“How is it that the inscription on the Greek temple to Delphi says ‘Know thyself,’ and not ‘Love thyself’?”
Love thyself is possible only if you “become thyself,” if you “be thyself.” Otherwise it is not possible. Otherwise the only possibility is to go on trying to know who you are, and that too from the outside; watching from the outside who you are, and that too in an objective way, not in an intuitive way.
The Greek mind developed a tremendous logical capacity. Aristotle became the father of all logic and all philosophy. The Eastern mind looks illogical – it is. The very insistence on meditation is illogical because meditation says: you can know only when the mind is dropped, when thinking is dropped and you merge yourself into your being so totally that not even a single thought is there to distract you – only then can you know. And the Greek mind says: you can know only when thinking is clear, logical, rational, systematic. The Hindu mind says: when thinking disappears completely, only then is there any possibility to know. They are totally different, moving in diametrically opposite directions; but there is a possibility to synthesize both.
A person can use his mind when working on matter, then logic is a great instrument. And the same person can put aside the mind when he moves into his meditation chamber and moves into the no-mind. Because mind is not you – it is just an instrument just like my hand, just like my legs. If I want to walk I use my legs, if I don’t want to walk I don’t use my legs. In exactly the same way you can use the mind logically if you are trying to know about matter. It is perfectly right, it fits there. And when you are moving inwards, put it aside. Now legs are not needed, thinking is not needed. Now you need a deep silent state of no-thought.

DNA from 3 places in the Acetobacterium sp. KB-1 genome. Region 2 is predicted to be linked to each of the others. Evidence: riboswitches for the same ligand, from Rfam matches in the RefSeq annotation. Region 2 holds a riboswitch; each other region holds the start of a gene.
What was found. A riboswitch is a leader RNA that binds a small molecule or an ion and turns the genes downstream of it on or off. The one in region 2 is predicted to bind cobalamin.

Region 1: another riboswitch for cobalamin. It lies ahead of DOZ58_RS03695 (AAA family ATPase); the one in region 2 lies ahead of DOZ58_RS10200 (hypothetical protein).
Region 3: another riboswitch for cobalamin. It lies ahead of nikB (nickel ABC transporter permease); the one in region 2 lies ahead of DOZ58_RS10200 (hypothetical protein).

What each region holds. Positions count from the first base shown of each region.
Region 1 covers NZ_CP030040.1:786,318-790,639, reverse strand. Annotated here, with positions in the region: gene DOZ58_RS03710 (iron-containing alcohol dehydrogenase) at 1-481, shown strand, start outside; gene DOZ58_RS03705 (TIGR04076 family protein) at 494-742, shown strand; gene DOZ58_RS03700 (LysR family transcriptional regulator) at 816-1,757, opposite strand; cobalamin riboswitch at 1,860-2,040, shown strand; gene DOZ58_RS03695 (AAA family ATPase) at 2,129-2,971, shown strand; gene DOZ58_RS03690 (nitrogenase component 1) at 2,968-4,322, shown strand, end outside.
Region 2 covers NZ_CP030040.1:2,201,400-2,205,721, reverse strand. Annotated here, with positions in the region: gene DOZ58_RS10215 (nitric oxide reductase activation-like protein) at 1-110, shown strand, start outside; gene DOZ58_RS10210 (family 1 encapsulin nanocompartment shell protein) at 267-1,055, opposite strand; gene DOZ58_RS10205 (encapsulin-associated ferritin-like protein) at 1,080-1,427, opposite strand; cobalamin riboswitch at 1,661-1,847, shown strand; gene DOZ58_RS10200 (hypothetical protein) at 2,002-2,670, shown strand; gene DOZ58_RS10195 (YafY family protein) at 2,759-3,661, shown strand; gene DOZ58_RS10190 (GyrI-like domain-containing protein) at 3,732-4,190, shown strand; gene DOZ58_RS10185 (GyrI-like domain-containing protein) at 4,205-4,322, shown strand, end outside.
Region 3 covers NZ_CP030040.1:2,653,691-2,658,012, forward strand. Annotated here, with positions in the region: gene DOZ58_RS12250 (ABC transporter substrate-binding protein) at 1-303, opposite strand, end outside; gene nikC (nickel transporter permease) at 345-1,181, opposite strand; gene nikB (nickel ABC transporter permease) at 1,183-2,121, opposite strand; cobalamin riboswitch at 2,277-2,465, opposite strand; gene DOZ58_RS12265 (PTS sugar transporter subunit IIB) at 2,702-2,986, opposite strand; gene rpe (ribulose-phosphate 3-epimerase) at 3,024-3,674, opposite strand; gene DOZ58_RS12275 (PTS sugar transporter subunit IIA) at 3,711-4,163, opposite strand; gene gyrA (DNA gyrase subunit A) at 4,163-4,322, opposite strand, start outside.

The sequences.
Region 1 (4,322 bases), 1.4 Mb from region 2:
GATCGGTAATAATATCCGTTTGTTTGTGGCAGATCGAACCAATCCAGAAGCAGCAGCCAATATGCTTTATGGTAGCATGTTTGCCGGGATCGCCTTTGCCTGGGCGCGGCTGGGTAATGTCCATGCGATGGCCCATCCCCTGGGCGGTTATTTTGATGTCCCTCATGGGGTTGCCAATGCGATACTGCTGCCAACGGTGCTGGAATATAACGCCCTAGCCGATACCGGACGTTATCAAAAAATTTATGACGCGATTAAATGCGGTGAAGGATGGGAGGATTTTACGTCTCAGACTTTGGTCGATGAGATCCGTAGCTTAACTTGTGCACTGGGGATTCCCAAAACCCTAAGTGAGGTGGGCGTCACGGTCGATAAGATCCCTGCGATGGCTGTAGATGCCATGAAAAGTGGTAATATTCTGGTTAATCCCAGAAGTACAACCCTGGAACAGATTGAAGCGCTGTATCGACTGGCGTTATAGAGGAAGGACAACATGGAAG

And this can happen in one person. And when I say it, I say it from my own experience. I have been doing both. When it is needed, I can become as logical as any Greek. When it is not needed, I can become as absurd, as illogical as any Hindu. So when I say it I mean it, and it is not a hypothesis. I have experienced it that way. The mind can be used and it can be put aside. It is an instrument, a very beautiful instrument – no need to be so obsessed with it, no need to be so fixed, fixated with it. Then it becomes a disease. Just think of a man who wants to sit but cannot sit because he says, “I have legs – how can I sit?” Or, think of a man who wants to keep quiet and silent and cannot keep quiet and silent because he says, “I have a mind.” It is the same.
One should become so capable that even the closest instrument of mind can be put aside and can be put off. It can be done, it has been done, but it has not been done on a great scale. But it will be done more and more. This is what I am trying to do here with you.